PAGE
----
The ministry, by definition, is about people. While it is true that we oftentimes (of necessity) get encumbered with details of work and administrative tasks, ultimately, the ministry is about people. There have been times in my ministry where I have gotten tired of people. That’s both horrible and hilarious at the same time. Horrible because the ministry is about people, and hilarious because…well, the ministry is about people. In recent years, God has used the book of First Thessalonians to teach me about the important work of investing in the people to whom God has sent me to minister. Even a casual reading of First Thessalonians reveals a very special relationship between the Apostle Paul and his beloved converts in Thessalonica. The key verse is 1 Thessalonians 2:8 which says, “…we were willing to have imparted unto you, not the gospel of God only, but also our own souls…”
It is possible to win people to Christ without really investing much into them. I know because I have done it! God has convicted me at times that although I was succeeding in imparting the Gospel of God, I was failing to impart my own soul. In First Thessalonians chapter two, God gives us a pattern for investing in the lives of people.
1. Investment through Empathy
“But we were gentle among you, even as a nurse cherisheth her children: So being affectionately desirous of you, we were willing to have imparted unto you, not the gospel of God only, but also our own souls, because ye were dear unto us.” 1 Thessalonians 2:7–8
This is where it all has to start. It may sound trite, but people don’t care how much you know until they know how much you care. The world is filled with hurting people, and people who truly care are few and far between. I think of a man I led to Christ years ago whose kidneys were failing. His wife had moved to America to make money for his dialysis, but he hadn’t heard from her in a couple of years. He suspected she may have decided it was too much trouble and decided to move on with life. I think of a woman our church reached who had a drunk for a husband and a drunk for a son. She never knew from night to night which one would beat her.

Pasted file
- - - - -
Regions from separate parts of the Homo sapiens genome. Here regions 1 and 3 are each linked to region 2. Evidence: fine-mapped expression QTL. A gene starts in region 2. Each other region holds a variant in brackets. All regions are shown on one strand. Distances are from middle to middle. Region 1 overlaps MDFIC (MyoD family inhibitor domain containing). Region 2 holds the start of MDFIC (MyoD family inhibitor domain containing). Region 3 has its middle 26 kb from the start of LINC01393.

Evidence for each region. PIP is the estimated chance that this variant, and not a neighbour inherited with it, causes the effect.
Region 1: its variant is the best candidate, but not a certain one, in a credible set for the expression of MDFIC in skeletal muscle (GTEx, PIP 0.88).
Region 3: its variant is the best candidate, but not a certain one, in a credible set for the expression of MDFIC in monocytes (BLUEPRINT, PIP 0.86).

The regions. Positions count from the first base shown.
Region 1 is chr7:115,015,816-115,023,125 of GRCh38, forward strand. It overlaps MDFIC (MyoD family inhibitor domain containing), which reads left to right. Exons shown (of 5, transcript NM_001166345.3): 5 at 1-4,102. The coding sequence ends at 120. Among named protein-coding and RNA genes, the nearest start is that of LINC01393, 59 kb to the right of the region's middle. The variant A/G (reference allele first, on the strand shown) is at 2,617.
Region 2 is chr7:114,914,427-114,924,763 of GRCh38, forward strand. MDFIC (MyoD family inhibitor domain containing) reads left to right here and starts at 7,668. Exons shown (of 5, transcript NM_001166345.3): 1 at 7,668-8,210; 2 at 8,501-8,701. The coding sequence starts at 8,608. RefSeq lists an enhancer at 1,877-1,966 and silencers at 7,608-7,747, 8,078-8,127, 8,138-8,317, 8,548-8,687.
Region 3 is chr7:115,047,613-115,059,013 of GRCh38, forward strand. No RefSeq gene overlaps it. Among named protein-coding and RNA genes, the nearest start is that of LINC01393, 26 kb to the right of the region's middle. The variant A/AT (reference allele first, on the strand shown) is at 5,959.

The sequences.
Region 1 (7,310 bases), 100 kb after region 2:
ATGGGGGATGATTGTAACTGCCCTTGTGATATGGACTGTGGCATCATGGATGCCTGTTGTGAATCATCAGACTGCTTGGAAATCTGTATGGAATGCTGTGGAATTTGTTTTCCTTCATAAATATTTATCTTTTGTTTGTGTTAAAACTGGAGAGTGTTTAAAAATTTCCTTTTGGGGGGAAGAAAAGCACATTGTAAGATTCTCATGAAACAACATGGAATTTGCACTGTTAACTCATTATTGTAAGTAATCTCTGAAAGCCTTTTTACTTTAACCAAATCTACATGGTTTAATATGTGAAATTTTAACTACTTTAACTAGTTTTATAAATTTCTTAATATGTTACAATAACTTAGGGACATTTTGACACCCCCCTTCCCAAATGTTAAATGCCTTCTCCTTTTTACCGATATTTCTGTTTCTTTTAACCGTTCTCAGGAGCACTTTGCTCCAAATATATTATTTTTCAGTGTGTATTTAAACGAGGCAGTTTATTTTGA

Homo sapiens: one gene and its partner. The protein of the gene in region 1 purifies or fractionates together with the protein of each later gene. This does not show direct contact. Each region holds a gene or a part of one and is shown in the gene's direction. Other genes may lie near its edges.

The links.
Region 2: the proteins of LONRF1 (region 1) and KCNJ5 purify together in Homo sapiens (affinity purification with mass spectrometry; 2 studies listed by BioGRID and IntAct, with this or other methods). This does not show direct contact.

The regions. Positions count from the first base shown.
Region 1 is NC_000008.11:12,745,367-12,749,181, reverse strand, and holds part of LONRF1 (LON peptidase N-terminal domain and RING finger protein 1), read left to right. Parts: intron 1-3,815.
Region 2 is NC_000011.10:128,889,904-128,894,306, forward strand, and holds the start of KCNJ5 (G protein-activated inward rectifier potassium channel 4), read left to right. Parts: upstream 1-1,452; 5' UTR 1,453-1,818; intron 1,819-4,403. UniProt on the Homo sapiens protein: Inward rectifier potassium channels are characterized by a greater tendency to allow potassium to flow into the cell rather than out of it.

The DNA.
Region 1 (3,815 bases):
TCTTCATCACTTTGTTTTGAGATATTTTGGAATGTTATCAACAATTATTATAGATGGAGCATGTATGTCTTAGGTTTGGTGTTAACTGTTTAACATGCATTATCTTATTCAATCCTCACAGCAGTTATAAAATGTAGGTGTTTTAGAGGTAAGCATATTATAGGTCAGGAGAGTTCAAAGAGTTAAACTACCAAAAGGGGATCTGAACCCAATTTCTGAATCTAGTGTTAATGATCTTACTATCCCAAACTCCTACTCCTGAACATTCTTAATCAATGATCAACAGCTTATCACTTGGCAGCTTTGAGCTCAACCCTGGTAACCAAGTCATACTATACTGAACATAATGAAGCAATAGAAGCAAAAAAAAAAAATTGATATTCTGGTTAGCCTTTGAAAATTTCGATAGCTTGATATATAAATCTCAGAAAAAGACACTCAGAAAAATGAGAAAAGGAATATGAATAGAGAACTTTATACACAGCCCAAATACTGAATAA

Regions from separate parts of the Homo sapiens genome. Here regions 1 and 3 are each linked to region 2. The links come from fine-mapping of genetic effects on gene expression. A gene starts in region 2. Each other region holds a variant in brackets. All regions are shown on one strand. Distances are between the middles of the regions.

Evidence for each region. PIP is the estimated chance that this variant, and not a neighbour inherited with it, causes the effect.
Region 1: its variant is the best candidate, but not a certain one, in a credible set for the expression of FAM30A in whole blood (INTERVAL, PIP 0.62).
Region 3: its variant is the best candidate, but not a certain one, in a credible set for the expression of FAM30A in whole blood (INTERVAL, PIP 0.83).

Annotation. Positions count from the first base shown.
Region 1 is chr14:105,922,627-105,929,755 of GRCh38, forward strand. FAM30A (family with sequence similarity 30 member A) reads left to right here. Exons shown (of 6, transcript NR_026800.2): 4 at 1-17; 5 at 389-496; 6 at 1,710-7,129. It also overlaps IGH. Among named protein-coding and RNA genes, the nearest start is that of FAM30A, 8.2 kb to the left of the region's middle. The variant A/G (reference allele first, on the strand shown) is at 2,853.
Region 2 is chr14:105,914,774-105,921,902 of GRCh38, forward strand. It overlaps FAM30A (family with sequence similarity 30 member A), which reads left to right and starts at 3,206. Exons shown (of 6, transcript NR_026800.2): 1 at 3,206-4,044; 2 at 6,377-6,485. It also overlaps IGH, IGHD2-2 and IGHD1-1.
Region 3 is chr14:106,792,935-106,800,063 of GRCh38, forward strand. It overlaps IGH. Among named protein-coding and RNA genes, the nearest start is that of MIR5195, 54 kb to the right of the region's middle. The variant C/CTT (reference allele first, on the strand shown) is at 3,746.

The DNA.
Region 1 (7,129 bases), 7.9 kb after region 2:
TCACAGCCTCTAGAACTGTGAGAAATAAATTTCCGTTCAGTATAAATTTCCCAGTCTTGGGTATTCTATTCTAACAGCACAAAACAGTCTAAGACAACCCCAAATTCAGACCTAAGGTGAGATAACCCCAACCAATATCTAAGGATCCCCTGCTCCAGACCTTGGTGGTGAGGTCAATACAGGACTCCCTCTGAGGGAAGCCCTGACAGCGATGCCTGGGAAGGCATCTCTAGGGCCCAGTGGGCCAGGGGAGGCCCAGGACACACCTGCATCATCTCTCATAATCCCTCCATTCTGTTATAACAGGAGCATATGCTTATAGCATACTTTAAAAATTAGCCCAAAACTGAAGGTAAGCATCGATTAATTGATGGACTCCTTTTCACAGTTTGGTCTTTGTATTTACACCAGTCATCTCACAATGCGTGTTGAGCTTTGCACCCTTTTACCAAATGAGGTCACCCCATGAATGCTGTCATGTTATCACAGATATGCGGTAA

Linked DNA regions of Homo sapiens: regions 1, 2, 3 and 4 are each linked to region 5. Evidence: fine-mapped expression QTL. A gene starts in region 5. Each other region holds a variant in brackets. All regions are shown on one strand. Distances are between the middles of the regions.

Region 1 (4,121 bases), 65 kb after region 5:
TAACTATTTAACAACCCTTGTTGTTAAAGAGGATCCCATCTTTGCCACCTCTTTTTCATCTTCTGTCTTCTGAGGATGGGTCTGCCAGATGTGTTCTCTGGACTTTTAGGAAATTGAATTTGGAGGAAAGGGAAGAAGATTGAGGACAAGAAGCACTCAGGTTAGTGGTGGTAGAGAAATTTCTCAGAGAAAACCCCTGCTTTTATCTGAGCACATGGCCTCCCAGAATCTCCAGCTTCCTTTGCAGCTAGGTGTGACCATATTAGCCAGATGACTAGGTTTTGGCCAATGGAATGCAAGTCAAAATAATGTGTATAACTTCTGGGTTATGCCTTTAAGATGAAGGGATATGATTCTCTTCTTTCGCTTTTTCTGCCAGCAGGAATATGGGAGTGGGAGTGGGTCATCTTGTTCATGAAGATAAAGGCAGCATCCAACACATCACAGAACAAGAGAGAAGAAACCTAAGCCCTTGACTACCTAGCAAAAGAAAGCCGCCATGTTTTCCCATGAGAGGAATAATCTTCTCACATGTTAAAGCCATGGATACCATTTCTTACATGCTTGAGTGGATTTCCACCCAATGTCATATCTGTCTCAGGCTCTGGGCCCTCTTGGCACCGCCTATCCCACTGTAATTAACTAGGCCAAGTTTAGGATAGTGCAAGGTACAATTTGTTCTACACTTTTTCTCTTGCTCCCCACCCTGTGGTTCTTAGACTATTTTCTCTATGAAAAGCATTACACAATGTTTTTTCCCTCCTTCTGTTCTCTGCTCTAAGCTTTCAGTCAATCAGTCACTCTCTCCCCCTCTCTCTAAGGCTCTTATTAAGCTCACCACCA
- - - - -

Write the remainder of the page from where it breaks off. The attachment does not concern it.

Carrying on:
If we want to invest in people, we must learn to empathize, and it must be genuine. Notice four very special words that Paul used:
Gentle—mild; meek; soft
Cherish—to treat with tenderness and affection; to give warmth, ease, or comfort to
Affectionate—having great love or affection; fond
Dear—of a high value in estimation; greatly valued; beloved; precious
Isn’t that something? These are terms we would typically use for our spouse or our children, but Paul used all four of these words to describe his attitude towards the people he was trying to reach. We must guard against living an insulated life where we want to minister to people on Sunday morning, but don’t really lose much sleep over their trials the rest of the week. It seems as if this danger increases the longer we are saved because of the ever-increasing distance between our own lives and the baggage that a lost person or a young Christian often carries. Perhaps this is why oftentimes the best “empathizers” are new Christians. It wasn’t that long ago that they were in the same boat.
May God help us to never lose the ability to feel someone else’s hurt deeply and to help bear their burden as if it were our own. If we desire to reach people, we must take the time to empathize with their struggles and burdens. If we desire to impact their lives, we must first let their lives impact us. If we would touch lives, we must invest through empathy.